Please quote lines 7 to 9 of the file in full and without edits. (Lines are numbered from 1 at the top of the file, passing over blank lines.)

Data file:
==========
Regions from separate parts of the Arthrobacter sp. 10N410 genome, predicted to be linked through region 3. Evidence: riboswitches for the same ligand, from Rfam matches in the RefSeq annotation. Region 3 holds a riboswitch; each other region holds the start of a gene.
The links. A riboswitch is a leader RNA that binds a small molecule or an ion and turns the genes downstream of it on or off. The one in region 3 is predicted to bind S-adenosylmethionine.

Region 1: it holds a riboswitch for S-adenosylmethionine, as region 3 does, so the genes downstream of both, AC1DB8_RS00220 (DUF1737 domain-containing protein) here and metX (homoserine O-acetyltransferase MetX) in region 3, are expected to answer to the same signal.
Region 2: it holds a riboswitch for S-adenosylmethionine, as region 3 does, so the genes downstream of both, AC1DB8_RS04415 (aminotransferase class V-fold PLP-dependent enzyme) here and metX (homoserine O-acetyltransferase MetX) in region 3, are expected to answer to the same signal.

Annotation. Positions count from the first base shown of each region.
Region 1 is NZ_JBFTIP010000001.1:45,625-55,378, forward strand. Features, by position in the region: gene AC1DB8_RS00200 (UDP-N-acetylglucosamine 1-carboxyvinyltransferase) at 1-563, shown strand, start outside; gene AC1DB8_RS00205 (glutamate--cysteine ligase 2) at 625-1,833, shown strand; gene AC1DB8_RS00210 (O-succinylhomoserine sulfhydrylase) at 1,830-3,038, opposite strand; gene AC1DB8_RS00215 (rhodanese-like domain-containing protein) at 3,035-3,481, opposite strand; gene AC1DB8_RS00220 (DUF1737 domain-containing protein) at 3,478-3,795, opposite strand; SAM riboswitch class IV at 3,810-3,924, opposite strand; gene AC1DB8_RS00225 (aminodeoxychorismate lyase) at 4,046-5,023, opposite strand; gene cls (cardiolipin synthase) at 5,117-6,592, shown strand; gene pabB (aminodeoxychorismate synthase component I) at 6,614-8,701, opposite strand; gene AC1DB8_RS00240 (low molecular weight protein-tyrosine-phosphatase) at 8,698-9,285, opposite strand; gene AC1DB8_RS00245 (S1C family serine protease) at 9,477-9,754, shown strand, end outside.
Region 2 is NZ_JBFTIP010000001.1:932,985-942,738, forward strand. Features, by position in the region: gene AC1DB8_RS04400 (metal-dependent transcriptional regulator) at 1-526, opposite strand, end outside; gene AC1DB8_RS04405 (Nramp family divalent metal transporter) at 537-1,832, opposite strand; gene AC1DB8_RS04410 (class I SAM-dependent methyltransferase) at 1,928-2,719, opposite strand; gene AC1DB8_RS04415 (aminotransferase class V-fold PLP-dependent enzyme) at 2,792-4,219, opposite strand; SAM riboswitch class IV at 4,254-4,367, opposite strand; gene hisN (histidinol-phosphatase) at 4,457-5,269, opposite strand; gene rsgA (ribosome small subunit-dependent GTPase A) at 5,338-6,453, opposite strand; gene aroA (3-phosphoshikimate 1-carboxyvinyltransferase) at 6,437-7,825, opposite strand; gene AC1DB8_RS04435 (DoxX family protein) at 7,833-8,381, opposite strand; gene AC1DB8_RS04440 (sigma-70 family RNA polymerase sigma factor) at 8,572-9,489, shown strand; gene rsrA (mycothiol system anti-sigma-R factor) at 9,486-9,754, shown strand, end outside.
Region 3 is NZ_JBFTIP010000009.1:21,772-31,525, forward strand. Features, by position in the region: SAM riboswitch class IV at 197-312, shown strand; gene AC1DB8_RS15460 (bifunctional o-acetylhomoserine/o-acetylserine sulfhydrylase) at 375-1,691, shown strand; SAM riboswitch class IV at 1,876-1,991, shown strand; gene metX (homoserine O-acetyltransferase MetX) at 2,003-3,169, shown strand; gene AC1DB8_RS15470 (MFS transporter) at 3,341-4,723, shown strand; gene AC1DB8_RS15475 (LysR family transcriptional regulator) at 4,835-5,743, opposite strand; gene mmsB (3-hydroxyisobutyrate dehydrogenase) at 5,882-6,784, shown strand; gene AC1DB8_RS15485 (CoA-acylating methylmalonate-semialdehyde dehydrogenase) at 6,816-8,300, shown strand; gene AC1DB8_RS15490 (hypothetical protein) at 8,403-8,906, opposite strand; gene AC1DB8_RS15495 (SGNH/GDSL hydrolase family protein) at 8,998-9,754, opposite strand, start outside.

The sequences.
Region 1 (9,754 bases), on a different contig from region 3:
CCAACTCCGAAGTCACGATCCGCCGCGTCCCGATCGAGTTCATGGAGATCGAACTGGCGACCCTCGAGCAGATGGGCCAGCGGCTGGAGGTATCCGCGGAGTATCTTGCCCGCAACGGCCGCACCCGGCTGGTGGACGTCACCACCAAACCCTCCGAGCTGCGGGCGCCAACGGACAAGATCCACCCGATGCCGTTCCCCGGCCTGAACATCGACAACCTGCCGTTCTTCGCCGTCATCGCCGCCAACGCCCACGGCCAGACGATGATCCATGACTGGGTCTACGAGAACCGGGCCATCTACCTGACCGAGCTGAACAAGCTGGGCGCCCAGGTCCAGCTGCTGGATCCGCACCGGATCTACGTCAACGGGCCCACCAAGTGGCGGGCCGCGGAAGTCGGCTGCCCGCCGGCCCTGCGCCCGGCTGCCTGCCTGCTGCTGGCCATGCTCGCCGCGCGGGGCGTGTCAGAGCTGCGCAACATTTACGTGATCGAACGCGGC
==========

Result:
Region 2 is NZ_JBFTIP010000001.1:932,985-942,738, forward strand. Features, by position in the region: gene AC1DB8_RS04400 (metal-dependent transcriptional regulator) at 1-526, opposite strand, end outside; gene AC1DB8_RS04405 (Nramp family divalent metal transporter) at 537-1,832, opposite strand; gene AC1DB8_RS04410 (class I SAM-dependent methyltransferase) at 1,928-2,719, opposite strand; gene AC1DB8_RS04415 (aminotransferase class V-fold PLP-dependent enzyme) at 2,792-4,219, opposite strand; SAM riboswitch class IV at 4,254-4,367, opposite strand; gene hisN (histidinol-phosphatase) at 4,457-5,269, opposite strand; gene rsgA (ribosome small subunit-dependent GTPase A) at 5,338-6,453, opposite strand; gene aroA (3-phosphoshikimate 1-carboxyvinyltransferase) at 6,437-7,825, opposite strand; gene AC1DB8_RS04435 (DoxX family protein) at 7,833-8,381, opposite strand; gene AC1DB8_RS04440 (sigma-70 family RNA polymerase sigma factor) at 8,572-9,489, shown strand; gene rsrA (mycothiol system anti-sigma-R factor) at 9,486-9,754, shown strand, end outside.
Region 3 is NZ_JBFTIP010000009.1:21,772-31,525, forward strand. Features, by position in the region: SAM riboswitch class IV at 197-312, shown strand; gene AC1DB8_RS15460 (bifunctional o-acetylhomoserine/o-acetylserine sulfhydrylase) at 375-1,691, shown strand; SAM riboswitch class IV at 1,876-1,991, shown strand; gene metX (homoserine O-acetyltransferase MetX) at 2,003-3,169, shown strand; gene AC1DB8_RS15470 (MFS transporter) at 3,341-4,723, shown strand; gene AC1DB8_RS15475 (LysR family transcriptional regulator) at 4,835-5,743, opposite strand; gene mmsB (3-hydroxyisobutyrate dehydrogenase) at 5,882-6,784, shown strand; gene AC1DB8_RS15485 (CoA-acylating methylmalonate-semialdehyde dehydrogenase) at 6,816-8,300, shown strand; gene AC1DB8_RS15490 (hypothetical protein) at 8,403-8,906, opposite strand; gene AC1DB8_RS15495 (SGNH/GDSL hydrolase family protein) at 8,998-9,754, opposite strand, start outside.

The sequences.